Peter E. Davies, Ho Chi Minh Trail 1964-73 (Osprey, 2020)
There is little doubt that without the Ho Chi Minh trail, North Vietnam’s attempt to defeat its southern counterpart would have failed. The United States knew this too and did their best to close the arterial path that ran from near the Chinese border to just north of Saigon and many points in between. Both sides displayed ingenuity, tenacity, and courage in what became a war of attrition within the wider Vietnam War. Peter Davies tells that story.
The romantic image of the Ho Chi Minh trail is that of the hardy Vietnamese sneaking along a tiny jungle track with supplies for the front. While that was true, Davies demonstrates how the North Vietnamese developed the Trail as you would any other road, widening, solidifying, and providing utilities, except they were under an intense bombardment the likes of which had not been seen since World War II. The Americans threw everything they had at the Trail but were impeded by much of it being in neighbouring countries to Vietnam: the NV ignored that, the US could not, officially anyway. As well as an increasingly sophisticated air interdiction campaign to deal with the trail, the Americans sponsored covert operations in Laos and Cambodia, backed insurgencies, particularly in Laos, and simply bombed the hell out of it. They caused massive casualties, but this was a Canute-like task against an inexorable tide.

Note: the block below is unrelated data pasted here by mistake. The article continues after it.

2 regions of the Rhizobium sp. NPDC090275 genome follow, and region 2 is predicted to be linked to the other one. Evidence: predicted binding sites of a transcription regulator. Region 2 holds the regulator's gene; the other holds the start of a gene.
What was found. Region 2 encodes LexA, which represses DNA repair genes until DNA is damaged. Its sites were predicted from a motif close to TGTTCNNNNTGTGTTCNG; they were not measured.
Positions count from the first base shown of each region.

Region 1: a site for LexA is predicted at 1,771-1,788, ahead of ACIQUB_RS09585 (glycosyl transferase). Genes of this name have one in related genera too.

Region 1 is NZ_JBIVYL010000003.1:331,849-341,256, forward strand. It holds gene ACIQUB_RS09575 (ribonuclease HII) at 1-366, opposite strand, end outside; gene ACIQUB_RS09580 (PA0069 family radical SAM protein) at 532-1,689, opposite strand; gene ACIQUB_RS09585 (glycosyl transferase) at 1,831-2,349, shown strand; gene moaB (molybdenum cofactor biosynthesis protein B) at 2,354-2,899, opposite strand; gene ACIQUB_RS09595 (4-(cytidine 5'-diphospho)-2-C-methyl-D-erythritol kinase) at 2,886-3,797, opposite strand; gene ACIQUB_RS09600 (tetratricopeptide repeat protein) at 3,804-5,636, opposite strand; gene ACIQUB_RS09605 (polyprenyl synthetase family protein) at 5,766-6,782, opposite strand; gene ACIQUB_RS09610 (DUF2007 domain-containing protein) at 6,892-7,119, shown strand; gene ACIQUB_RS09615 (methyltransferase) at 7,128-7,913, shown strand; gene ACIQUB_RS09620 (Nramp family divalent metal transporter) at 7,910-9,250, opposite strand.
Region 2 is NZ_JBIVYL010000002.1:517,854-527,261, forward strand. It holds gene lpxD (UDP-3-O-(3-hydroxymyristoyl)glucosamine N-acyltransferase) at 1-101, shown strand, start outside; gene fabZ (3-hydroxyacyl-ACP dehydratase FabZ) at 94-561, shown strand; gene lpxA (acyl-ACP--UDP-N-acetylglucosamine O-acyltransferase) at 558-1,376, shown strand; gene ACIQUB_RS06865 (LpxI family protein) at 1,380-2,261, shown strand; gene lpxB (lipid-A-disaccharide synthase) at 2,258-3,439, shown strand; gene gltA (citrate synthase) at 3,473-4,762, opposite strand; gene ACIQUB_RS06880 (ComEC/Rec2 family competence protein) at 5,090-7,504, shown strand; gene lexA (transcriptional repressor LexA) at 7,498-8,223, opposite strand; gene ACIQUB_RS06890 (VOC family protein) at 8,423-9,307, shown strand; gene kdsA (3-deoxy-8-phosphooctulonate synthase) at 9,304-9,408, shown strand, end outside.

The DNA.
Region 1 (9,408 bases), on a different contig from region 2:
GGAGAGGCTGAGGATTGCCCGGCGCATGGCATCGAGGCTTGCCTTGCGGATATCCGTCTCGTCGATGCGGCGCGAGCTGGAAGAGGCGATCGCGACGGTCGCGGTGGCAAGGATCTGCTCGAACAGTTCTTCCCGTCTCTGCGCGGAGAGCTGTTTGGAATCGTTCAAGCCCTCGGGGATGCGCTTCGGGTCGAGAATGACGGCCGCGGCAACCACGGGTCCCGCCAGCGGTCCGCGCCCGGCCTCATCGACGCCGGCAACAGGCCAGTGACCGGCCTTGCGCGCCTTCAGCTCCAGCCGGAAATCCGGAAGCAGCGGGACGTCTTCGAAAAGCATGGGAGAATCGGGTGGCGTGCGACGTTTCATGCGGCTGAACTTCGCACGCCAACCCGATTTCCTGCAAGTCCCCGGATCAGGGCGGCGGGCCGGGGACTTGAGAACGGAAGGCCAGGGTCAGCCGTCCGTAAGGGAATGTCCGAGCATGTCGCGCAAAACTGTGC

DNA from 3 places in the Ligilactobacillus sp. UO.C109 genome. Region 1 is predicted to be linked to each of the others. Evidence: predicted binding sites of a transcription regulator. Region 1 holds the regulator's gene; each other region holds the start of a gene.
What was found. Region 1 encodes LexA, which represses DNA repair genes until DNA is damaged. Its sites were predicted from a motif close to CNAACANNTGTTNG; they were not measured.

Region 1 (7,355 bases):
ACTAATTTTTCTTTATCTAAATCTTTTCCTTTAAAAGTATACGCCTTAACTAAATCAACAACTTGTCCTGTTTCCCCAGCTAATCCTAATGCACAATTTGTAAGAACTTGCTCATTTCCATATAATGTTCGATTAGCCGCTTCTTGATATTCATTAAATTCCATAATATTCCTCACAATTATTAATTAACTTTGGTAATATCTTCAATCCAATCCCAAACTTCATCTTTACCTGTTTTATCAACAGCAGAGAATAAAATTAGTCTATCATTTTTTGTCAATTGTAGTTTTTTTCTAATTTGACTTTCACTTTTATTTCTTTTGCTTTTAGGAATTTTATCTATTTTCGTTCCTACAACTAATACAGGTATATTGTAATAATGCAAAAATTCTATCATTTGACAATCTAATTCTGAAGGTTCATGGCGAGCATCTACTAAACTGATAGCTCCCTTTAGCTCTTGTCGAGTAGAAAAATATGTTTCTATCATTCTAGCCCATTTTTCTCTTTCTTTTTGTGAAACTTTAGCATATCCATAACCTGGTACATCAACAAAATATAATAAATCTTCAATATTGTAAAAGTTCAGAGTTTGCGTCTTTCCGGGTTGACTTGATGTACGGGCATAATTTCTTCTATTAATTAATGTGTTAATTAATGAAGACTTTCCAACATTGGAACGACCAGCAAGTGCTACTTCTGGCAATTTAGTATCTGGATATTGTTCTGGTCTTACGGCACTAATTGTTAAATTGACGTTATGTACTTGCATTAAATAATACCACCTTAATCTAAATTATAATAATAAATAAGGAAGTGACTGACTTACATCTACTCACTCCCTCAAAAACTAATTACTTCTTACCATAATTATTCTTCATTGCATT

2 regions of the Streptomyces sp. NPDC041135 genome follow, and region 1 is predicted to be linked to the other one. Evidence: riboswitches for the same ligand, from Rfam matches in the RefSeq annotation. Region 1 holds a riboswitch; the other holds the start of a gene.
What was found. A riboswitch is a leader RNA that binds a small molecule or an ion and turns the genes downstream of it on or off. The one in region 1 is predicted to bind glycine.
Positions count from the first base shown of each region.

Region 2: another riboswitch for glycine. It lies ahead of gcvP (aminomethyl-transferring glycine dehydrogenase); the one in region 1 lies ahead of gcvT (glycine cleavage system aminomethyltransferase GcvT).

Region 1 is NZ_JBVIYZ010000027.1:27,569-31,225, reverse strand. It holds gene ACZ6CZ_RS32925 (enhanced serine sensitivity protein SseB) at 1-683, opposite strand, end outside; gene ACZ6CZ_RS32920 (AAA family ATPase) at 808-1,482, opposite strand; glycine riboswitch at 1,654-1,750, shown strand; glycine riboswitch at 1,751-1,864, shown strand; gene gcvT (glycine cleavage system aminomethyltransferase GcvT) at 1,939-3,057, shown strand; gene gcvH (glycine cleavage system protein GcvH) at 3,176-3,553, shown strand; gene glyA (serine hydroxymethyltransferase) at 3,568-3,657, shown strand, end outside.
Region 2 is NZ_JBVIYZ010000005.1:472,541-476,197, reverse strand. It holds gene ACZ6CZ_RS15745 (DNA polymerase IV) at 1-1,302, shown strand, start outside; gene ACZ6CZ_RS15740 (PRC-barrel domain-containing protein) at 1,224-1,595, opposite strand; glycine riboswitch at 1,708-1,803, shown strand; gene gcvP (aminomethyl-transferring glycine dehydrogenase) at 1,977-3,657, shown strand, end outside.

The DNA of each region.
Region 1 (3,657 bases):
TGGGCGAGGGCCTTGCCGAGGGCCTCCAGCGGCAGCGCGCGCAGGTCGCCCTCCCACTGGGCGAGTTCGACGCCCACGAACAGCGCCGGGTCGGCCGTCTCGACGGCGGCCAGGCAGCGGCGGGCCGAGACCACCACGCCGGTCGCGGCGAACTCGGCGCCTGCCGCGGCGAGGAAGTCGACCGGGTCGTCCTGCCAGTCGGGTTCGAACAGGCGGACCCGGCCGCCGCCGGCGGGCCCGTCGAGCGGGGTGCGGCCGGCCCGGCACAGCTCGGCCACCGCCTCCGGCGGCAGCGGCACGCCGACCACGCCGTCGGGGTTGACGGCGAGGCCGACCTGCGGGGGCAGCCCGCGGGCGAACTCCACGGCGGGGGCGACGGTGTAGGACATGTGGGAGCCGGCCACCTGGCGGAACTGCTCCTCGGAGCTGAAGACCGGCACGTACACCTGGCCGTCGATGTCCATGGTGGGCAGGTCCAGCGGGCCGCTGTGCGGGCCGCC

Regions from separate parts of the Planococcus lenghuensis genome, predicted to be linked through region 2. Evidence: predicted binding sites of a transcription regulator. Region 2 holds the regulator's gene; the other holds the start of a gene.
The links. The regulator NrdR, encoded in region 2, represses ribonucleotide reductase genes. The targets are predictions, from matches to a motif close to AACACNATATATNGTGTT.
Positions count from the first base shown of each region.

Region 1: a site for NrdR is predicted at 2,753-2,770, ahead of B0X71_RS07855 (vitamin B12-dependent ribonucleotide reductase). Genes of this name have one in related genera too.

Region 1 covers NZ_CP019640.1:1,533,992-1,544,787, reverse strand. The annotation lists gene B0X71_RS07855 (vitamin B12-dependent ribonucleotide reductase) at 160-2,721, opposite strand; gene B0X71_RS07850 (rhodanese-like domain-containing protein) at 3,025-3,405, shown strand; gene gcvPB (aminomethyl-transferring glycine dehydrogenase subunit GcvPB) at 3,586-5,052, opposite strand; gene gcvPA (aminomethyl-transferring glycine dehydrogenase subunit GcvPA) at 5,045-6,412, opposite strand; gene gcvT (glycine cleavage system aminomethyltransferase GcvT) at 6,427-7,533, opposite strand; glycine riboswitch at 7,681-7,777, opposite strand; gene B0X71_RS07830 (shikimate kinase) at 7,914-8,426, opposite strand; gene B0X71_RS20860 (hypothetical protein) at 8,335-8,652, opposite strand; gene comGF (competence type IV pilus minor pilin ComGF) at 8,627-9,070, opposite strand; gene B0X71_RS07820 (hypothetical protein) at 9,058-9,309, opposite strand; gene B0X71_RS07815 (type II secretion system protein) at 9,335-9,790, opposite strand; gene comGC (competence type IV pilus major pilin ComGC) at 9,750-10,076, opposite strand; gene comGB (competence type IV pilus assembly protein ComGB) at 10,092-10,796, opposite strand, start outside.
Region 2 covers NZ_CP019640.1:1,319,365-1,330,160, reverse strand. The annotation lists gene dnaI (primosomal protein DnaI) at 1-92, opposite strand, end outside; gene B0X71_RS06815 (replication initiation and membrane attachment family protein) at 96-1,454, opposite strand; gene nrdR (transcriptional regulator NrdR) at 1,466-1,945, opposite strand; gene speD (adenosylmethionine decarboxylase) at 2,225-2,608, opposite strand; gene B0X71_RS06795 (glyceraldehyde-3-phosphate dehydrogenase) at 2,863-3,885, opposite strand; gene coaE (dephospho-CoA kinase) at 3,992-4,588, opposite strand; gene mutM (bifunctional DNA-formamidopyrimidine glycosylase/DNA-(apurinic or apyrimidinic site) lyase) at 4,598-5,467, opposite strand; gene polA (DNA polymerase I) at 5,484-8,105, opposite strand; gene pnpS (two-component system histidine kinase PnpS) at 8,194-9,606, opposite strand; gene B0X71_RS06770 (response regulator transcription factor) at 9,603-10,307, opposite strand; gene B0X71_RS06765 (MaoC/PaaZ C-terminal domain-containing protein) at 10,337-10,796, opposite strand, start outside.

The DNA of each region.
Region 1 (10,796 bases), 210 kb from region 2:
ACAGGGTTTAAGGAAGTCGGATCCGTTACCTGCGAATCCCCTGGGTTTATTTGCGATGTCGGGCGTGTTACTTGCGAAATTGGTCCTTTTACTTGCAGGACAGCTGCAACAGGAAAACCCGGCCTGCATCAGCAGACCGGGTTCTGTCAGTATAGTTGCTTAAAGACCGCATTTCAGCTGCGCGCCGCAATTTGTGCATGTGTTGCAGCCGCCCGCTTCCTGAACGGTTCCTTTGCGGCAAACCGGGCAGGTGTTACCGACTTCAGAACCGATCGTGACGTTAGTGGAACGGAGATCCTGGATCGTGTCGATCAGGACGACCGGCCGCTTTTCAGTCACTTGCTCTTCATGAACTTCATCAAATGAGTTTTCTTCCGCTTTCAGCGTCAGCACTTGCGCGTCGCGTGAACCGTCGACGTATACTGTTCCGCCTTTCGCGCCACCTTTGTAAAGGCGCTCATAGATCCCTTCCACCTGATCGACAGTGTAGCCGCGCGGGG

Davies examines all aspects of the US capabilities, including weapons, strategies, and tactics. They sliced and diced the landscape into operational zones to facilitate their attacks and used every plane at their disposal. They even dispersed tons of herbicides to strip the forest bare. The North Vietnamese relied on guile and manpower, knowing that a single mistake could lose a complete convoy to air strikes. They used every means at their disposal to camouflage movement: weather, tunnels, caves, night-time movement etc., and they provided flak protection at key points with varying degrees of success. But what impresses most is the sheer fortitude of those taking incredible risks to maintain the war effort.
Ho Chi Minh Trail is an excellent primer on this critical component of the Vietnam War. Davies does a very good job of untangling all the different actions being conducted simultaneously along the complex logistical highway and he efficiently captures the intensity of the combat. This is an operational study, so Davies does not engage with the experiences of those doing the fighting, but that is clearly not his remit here. This tidy little book will appeal to anyone interested in the air war in Vietnam, and students of the war in general.